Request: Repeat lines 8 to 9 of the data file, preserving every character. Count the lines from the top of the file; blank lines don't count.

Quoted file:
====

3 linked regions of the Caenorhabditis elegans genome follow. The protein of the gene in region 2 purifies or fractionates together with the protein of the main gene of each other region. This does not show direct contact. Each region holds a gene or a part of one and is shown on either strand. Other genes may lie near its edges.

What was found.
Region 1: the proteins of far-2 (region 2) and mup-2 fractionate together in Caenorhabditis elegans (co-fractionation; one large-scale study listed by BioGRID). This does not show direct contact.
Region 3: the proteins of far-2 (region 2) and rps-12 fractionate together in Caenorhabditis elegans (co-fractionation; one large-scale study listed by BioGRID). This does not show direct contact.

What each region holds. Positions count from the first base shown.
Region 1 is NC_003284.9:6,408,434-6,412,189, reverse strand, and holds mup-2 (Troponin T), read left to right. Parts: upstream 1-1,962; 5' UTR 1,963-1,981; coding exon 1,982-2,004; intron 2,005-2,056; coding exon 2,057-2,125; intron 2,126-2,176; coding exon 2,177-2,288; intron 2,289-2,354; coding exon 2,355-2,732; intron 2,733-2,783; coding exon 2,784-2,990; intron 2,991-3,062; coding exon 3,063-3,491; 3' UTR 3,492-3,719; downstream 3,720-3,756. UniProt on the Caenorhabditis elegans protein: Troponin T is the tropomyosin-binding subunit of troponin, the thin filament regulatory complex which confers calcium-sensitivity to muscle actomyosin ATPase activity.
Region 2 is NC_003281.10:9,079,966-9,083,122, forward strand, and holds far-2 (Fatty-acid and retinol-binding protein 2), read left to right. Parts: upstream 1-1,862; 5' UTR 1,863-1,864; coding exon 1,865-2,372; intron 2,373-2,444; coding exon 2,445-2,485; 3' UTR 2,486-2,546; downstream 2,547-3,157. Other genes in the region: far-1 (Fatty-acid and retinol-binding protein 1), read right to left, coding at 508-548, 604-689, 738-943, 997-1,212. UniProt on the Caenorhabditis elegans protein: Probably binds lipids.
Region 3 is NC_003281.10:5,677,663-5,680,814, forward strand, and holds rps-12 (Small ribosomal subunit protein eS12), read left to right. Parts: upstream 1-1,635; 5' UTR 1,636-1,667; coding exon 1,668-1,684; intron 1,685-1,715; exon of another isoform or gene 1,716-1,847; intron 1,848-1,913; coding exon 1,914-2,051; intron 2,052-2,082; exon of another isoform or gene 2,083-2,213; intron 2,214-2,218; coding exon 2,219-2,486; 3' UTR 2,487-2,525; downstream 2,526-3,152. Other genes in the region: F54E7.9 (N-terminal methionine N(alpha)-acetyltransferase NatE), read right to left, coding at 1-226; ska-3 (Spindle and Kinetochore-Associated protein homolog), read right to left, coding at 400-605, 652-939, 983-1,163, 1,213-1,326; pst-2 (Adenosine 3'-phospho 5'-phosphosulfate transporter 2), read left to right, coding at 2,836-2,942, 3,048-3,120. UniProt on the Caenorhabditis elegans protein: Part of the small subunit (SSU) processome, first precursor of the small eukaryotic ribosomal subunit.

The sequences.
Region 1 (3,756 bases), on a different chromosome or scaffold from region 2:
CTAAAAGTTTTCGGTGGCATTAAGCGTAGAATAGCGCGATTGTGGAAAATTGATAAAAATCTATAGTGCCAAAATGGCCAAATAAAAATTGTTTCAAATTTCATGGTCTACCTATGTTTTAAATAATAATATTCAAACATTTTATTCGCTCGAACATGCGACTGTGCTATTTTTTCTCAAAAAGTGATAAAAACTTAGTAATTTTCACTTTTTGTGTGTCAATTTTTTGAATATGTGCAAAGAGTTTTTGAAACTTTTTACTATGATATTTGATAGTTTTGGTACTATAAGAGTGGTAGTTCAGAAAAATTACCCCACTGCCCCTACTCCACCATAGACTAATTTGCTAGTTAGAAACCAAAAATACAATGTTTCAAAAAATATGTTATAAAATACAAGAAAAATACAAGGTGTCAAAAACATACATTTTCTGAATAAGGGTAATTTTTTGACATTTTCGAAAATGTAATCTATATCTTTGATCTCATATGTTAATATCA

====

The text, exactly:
Region 3 is NC_003281.10:5,677,663-5,680,814, forward strand, and holds rps-12 (Small ribosomal subunit protein eS12), read left to right. Parts: upstream 1-1,635; 5' UTR 1,636-1,667; coding exon 1,668-1,684; intron 1,685-1,715; exon of another isoform or gene 1,716-1,847; intron 1,848-1,913; coding exon 1,914-2,051; intron 2,052-2,082; exon of another isoform or gene 2,083-2,213; intron 2,214-2,218; coding exon 2,219-2,486; 3' UTR 2,487-2,525; downstream 2,526-3,152. Other genes in the region: F54E7.9 (N-terminal methionine N(alpha)-acetyltransferase NatE), read right to left, coding at 1-226; ska-3 (Spindle and Kinetochore-Associated protein homolog), read right to left, coding at 400-605, 652-939, 983-1,163, 1,213-1,326; pst-2 (Adenosine 3'-phospho 5'-phosphosulfate transporter 2), read left to right, coding at 2,836-2,942, 3,048-3,120. UniProt on the Caenorhabditis elegans protein: Part of the small subunit (SSU) processome, first precursor of the small eukaryotic ribosomal subunit.

The sequences.